In Fortinet world, creating an SSID creates a virtual interface.  At first, this seems like a strange construct to be involved in a WLAN setup process, but later in the process, the logic and flexibility of having this virtual interface becomes apparent.

To create your basic SSID, navigate to WiFi & Switch Controller, click on SSID, click Add New.  You can select if this SSID will be a Tunnel, Bridge, or Mesh SSID, as well as configure parameters such as IP address, DHCP server options, Default Gateway, DNS servers, etc…

Keep in mind that to avoid clutter, the GUI presents the essential and the most commonly used options for configuration. Some more advanced configuration may not be seen in the GUI but available via CLI.

Step 2: Attach or create an AP Profile.

The FortiAP Profile is where things like radio bands, transmit power, channel and channel width, etc… are configured and controlled in a manner that can be applied to multiple APs.

To create a new AP profile, navigate to WiFi & Switch Controller, and click on FortiAP Profiles, click Add New

To attach an already created AP Profile to an AP, navigate to WiFi & Switch Controller, click Managed FortiAPs, select your AP, and apply the appropriate profile to the AP. This screen is also where you would configure AP specific options that would not apply to all APs using the profile selected. Note, this assumes you have already setup your basic controller parameters so that APs can be automatically discovered.  For more information, see the documentation cited at the end of this post.

Step 3: Create interface policies.

This step brings together the SSID virtual interface created and the security policies that need to be applied to the SSID.  The virtual interface allows for the straight-forward application of security policies such as allowed/denied ports and protocols, along with UTM features and application restrictions.

For engineers that have configured Fortigate firewalls, this part of the process will feel the most familiar since it’s leverages the same process of policy creation used to create traditional firewall rules. 

Bonus step: Configuring an automation alert for compromised clients.

Now that you have your SSID and AP online, you can head over to Automation and quickly setup workflow for what should happen when the Fortigate sees a compromised host. You can see from the screen shot below that not only can the host be quarantined automagically, but an email could be sent to inform those taking the calls from the angry virus-spreading-machine owners that these machines have been blocked.Note this type of automation can apply not just to WLAN clients, it is a feature that can be used globally for all detected endpoints.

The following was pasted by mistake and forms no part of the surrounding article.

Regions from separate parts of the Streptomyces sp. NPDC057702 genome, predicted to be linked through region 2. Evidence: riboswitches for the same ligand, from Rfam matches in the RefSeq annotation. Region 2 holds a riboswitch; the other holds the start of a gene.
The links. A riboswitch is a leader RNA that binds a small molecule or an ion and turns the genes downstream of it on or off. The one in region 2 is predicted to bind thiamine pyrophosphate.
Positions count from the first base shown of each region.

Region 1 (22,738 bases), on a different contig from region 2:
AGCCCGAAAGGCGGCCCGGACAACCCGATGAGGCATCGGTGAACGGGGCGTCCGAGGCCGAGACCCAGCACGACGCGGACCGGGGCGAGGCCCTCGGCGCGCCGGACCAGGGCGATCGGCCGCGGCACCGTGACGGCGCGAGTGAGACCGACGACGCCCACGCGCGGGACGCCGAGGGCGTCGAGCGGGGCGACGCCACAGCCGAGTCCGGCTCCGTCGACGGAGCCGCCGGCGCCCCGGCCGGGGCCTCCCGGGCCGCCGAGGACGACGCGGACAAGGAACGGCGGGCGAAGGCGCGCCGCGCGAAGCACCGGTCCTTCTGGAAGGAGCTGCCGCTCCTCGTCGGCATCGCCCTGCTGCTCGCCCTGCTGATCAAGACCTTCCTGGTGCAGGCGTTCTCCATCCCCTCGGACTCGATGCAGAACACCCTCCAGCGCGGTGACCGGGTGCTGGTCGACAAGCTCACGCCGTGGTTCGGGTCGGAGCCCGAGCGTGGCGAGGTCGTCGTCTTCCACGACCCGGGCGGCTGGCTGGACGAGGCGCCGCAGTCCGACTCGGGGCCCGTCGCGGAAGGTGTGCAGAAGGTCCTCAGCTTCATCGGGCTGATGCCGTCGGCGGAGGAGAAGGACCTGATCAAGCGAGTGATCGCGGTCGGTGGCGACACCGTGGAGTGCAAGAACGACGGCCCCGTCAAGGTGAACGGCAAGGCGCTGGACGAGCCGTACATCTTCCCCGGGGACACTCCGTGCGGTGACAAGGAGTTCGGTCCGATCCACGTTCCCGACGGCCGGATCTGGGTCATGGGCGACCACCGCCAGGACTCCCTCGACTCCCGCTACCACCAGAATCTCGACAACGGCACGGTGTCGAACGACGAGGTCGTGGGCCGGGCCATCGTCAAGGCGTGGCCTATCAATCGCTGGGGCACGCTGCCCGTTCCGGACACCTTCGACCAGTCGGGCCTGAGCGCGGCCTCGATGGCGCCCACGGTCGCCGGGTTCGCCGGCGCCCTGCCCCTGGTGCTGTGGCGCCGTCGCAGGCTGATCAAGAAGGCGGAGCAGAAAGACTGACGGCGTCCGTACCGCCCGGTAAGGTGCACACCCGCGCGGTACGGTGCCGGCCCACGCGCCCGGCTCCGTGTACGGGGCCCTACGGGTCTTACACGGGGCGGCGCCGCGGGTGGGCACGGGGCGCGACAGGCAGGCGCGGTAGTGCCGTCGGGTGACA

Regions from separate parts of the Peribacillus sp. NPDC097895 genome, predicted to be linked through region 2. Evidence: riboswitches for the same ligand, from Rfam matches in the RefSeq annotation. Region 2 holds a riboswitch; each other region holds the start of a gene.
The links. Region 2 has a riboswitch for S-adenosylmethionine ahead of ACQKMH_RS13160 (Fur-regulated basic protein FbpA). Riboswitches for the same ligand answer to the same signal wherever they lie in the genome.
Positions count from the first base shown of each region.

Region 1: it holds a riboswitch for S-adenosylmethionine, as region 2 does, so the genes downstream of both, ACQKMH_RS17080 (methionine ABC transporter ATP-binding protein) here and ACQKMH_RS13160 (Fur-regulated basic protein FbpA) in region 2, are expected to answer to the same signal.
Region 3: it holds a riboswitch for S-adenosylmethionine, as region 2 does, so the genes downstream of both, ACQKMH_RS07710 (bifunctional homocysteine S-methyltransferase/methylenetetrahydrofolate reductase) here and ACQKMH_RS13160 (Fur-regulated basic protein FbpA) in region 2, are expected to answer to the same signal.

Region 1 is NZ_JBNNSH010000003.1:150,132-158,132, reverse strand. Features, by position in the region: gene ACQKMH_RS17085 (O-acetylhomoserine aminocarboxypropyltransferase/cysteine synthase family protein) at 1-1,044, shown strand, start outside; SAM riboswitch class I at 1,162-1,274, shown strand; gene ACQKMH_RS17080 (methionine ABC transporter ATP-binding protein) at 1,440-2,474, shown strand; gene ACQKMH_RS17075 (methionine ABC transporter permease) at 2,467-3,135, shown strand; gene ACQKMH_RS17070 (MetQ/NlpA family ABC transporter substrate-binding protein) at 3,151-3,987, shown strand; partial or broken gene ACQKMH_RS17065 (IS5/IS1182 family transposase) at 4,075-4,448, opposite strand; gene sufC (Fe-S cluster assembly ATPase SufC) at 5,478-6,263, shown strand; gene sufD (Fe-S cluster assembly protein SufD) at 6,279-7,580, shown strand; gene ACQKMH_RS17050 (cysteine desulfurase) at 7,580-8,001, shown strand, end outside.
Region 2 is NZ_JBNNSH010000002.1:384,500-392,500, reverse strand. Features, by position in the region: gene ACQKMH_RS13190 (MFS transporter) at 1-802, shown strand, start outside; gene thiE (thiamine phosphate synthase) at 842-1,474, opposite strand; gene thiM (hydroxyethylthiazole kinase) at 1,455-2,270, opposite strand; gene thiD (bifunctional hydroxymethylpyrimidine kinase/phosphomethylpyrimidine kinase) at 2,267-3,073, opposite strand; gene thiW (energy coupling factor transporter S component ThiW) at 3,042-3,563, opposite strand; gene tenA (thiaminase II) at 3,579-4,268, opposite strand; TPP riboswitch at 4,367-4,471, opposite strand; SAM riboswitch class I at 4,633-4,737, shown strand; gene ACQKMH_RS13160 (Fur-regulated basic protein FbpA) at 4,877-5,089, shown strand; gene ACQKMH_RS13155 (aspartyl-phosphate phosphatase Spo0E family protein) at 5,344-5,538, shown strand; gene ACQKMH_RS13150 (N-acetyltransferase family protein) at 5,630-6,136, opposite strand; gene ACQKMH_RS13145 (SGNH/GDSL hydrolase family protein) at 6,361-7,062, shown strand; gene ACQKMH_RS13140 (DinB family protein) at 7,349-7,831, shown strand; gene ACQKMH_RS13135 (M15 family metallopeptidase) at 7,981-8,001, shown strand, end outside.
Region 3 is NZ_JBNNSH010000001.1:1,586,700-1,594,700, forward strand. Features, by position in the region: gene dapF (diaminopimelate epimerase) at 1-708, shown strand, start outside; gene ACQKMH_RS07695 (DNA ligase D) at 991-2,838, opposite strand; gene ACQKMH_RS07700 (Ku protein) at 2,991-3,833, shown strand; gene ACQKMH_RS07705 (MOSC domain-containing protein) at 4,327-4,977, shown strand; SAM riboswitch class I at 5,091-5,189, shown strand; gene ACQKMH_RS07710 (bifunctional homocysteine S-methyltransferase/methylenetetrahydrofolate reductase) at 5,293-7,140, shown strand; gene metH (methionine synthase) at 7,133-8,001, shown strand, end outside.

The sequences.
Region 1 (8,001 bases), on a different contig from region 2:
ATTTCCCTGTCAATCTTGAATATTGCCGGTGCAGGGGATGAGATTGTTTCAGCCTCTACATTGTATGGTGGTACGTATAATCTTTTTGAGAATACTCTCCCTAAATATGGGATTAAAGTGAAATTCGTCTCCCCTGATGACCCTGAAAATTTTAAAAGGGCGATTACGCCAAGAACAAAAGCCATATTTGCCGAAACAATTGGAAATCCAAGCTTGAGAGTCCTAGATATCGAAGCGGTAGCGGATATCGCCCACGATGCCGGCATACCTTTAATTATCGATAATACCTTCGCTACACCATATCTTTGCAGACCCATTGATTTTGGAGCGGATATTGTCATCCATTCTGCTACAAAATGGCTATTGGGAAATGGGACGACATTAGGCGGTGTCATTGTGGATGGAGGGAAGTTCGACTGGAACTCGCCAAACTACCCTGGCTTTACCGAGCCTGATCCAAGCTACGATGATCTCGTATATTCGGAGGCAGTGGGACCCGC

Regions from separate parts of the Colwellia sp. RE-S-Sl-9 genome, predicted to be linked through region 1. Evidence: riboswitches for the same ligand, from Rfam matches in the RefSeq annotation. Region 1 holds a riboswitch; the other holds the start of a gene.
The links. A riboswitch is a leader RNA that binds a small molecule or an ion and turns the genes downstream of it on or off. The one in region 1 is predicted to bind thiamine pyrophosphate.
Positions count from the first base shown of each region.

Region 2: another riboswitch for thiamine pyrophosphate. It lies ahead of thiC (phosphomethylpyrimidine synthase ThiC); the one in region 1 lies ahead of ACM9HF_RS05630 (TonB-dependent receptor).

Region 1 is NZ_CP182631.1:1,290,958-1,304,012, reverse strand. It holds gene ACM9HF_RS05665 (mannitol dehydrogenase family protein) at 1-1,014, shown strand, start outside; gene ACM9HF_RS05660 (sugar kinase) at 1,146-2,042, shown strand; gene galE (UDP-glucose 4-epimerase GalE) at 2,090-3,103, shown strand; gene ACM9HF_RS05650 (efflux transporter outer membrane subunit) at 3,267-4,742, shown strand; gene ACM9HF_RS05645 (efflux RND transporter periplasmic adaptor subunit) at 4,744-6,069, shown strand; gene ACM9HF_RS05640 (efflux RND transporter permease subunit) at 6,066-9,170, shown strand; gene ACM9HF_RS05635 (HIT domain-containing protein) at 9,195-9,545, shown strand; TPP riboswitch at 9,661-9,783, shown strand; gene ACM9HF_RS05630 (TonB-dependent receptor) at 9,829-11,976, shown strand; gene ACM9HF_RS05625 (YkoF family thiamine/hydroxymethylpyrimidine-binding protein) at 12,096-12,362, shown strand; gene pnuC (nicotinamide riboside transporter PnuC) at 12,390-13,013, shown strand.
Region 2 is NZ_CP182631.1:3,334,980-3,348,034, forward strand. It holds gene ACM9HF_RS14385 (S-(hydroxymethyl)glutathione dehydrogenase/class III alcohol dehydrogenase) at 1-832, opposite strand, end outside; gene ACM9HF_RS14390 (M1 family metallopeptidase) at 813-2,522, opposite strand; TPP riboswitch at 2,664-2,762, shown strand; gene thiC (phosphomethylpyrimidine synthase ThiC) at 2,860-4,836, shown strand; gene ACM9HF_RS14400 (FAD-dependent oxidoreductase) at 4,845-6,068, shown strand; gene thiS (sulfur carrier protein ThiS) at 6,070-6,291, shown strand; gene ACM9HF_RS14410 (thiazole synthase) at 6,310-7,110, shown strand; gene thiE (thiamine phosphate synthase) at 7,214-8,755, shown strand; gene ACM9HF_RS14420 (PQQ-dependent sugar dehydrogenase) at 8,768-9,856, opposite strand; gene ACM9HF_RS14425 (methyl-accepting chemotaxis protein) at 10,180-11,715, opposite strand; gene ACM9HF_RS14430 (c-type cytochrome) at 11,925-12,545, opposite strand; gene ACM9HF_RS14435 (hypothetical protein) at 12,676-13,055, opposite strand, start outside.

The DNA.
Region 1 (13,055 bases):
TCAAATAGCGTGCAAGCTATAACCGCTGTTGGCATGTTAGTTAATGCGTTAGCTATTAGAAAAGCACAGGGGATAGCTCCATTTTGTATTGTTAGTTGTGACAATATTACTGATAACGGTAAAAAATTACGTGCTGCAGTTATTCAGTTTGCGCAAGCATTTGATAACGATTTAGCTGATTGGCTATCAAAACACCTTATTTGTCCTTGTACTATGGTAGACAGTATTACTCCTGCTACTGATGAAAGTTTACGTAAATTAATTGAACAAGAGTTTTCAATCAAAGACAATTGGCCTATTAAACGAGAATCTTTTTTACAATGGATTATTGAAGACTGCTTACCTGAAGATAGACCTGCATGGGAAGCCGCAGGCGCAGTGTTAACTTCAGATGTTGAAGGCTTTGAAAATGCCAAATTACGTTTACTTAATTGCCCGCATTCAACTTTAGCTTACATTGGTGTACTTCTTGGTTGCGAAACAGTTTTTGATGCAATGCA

To see this demo in action, check out this MFD presentation in which Fortinet makes a compelling case for the idea that the lives of IT engineers shouldn’t be made so difficult all the time. Now if only all IT vendors thought this way…

And for even more Forti-content, check out these posts from fellow delegates:

Lee BadmanClarity and Confusion- Fortinet and Arista at Mobility Field Day 3

Scott LesterForti What

Jim PalmerA Story of Three Companies

 

 

Note: This post is based on the basic setup and topolgy given in the video presentation, for more advanced configuration information, please check out Fortinet’s documentation that can be found here. Also, Fortinet has an pretty awesome demo site here which allows you to log in and look around in pretty much any Fortinet product you’d like to see.

Disclaimer: While Mobility Field Day, which is sponsored by the companies that present, was very generous to invite me to the fantastic MDF3 event and I am very grateful for it, my opinions are totally my own, as all redheads are far too stubborn to have it any other way.

Published 9/30/2018

Runt Post: Quality troubleshooting, what it looks like

In my previous post, I shared some of the cool stuff ThousandEyes is doing with VoIP.  I also wanted to draw attention to this cool video of Mohit Lad, co-founder and CTO of ThousandEyes, using his own product to troubleshoot an outage event on the fly: http://vimeo.com/105805525

There are very few ways to show off your product better than this type of demonstration. Mohit troubleshoots with expertise, clearly in his element. The tools cater well to his methodical troubleshooting process and both are quite impressive. Plus the routing loop he finds is just darn cool.

photo 100000 (8)

Watch it, you’ll love watching a master at work, I know I did.

Published: 9/26/2014

Disclaimer: While Networking Field Day, which is sponsored by the companies that present, was very generous to invite me to this fantastic event and I am very grateful for it, my opinions are totally my own, as all redheads are far too stubborn to have it any other way.

 

Voice Girl Goes to Storage Day

Who has two thumbs and got to attend the last Tech Field Day?  This girl!